- Respiratory illnesses, including asthma and chronic obstructive pulmonary disease (COPD)
Applicants must also be able to show that their disability prevents them from doing any type of work, not just the job that they held most recently. To prove they have a disability that meets this definition, applicants must provide detailed information about their medical condition, as well as the following:
- Contact information for all doctors, hospitals, and clinics where they received treatment
- Dates of treatment, as well as all medical tests and the names of the doctors requesting tests
- Names of medicines taken and who prescribed them
What Should I Do if My Disability Application is Denied?
Individuals who have been denied SSDI or SSI benefits should contact a Social Security disability lawyer who can provide professional counsel regarding their rights. Individuals must file a reconsideration before requesting a hearing before a judge. During the hearing, individuals must present testimony regarding their disability. A vocational expert may be present at the hearing to testify regarding the individual’s ability to work. Individuals also have the right to have a lawyer represent them at the hearing.
How has Galfand Berger LLP Helped Disabled Workers in the Past?
Galfand Berger LLP guides many workers through the complicated process of collecting evidence about their medical condition and obtains the proof needed to show they are no longer able to participate in the workforce. In addition to representing individuals, Galfand Berger LLP also won a landmark decision in a federal court case regarding disabled steelworkers’ rights to disability income benefits. The following two cases are examples of how Galfand Berger LLP has helped disabled workers obtain SSDI benefits:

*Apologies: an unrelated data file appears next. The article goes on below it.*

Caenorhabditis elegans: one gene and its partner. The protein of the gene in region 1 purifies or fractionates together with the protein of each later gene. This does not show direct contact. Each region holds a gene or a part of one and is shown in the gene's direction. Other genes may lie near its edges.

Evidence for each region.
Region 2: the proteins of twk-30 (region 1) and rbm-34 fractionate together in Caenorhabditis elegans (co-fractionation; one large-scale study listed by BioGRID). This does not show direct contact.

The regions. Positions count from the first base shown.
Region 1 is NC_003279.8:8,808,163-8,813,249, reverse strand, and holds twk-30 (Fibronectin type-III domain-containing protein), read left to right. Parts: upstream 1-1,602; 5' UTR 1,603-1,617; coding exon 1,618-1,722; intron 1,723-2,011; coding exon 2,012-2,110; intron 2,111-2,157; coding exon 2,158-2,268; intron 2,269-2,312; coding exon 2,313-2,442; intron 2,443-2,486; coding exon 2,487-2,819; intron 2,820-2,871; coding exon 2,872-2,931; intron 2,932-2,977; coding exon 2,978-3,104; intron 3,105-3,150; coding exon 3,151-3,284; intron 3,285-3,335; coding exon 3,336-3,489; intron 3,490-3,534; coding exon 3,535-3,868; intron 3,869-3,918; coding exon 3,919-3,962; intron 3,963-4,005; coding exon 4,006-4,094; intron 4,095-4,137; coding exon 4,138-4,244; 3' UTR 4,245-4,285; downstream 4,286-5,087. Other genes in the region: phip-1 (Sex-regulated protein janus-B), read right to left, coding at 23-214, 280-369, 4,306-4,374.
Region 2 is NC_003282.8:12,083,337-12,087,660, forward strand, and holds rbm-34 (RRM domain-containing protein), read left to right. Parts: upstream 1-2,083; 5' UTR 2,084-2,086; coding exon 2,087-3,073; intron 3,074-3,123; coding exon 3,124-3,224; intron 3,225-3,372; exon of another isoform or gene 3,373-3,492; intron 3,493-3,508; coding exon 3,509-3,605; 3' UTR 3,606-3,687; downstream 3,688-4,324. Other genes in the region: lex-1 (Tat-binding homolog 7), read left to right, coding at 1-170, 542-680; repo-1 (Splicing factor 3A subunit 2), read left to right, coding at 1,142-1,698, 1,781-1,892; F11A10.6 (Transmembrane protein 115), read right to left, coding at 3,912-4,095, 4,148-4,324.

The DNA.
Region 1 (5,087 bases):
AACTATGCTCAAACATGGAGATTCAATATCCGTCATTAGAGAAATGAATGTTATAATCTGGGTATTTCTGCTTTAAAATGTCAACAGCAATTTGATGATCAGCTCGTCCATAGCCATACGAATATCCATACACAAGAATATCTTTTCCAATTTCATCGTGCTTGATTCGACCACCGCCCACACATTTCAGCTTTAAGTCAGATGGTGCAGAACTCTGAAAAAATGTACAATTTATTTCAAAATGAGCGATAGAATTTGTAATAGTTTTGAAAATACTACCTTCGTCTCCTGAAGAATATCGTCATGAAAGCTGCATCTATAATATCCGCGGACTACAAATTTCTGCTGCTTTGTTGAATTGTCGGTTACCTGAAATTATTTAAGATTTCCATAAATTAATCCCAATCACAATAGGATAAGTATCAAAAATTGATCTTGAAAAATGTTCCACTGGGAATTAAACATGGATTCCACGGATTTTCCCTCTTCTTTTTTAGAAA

- Disability payment for back injury. An employee suffered a work-related back injury that left him unable to work. The man was also diagnosed with post-traumatic stress disorder (PTSD). An administrative law judge denied the worker’s initial application for Social Security disability benefits. The appeals council later remanded the case. During the second hearing, Galfand Berger LLP represented the worker and was able to recover more than $40,000 in retroactive Social Security benefits for him.
- Disability payment for knee and shoulder injuries. A 50-year-old worker suffered from bilateral knee and shoulder complications. Galfand Berger LLP was able to achieve a favorable outcome for the client in three months, obtaining retroactive benefits.
More than one in four adults become disabled before they retire. Many of these disabled workers turn to Social Security disability benefits as a critical source of financial support.
Philadelphia Social Security Disability Lawyers at Galfand Berger LLP Represent Those Who were Denied Disability Benefits
Millions of disabled workers have their claims denied each year. The Philadelphia Social Security disability lawyers at Galfand Berger LLP are experienced at helping disabled individuals collect the evidence they need to obtain a favorable decision. To schedule a free consultation, call us today at 800-222-8792 or contact us online. Located in Philadelphia, Bethlehem, Lancaster, and Reading, Pennsylvania, we proudly serve clients throughout Pennsylvania and New Jersey, including Allentown and Harrisburg.